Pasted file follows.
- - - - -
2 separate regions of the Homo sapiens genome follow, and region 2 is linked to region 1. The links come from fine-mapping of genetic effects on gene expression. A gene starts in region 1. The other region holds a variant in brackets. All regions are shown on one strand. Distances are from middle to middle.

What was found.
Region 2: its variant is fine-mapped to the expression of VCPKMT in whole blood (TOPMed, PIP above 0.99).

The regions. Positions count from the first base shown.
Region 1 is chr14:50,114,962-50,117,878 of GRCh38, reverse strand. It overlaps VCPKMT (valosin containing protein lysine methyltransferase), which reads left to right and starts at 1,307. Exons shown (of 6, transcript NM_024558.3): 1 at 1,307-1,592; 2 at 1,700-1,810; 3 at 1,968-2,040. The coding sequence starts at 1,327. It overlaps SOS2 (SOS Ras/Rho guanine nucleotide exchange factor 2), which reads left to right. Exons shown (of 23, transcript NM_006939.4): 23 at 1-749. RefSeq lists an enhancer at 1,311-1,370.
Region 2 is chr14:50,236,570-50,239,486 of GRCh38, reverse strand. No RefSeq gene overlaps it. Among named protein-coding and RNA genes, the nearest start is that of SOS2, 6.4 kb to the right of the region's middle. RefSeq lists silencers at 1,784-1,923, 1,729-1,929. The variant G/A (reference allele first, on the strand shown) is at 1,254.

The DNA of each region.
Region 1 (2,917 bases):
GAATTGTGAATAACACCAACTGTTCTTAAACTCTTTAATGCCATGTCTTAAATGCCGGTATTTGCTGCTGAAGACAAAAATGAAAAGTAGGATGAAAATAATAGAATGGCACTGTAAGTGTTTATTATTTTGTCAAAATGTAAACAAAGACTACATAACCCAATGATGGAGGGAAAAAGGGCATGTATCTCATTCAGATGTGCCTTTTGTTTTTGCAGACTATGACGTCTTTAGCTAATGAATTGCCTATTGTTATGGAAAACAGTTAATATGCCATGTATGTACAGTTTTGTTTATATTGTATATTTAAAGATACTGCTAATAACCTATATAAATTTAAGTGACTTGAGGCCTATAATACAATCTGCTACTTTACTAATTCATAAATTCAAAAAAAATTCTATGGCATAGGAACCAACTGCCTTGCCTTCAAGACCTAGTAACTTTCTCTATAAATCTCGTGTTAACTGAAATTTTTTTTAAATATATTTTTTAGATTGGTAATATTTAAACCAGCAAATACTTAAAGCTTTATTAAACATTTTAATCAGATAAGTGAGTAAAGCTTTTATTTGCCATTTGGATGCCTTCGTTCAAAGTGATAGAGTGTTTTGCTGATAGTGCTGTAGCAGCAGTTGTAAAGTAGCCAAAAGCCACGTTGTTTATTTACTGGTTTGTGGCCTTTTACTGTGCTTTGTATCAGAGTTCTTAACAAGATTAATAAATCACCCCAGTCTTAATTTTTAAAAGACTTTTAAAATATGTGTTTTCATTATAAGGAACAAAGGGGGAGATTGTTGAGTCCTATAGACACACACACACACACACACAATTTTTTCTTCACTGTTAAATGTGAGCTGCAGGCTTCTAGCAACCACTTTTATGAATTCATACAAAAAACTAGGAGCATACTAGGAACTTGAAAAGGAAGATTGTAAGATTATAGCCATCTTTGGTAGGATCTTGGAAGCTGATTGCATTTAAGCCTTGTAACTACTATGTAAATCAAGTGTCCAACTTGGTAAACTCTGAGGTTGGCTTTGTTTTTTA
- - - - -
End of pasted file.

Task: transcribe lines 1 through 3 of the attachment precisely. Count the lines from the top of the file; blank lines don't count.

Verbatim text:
2 separate regions of the Homo sapiens genome follow, and region 2 is linked to region 1. The links come from fine-mapping of genetic effects on gene expression. A gene starts in region 1. The other region holds a variant in brackets. All regions are shown on one strand. Distances are from middle to middle.

What was found.
Region 2: its variant is fine-mapped to the expression of VCPKMT in whole blood (TOPMed, PIP above 0.99).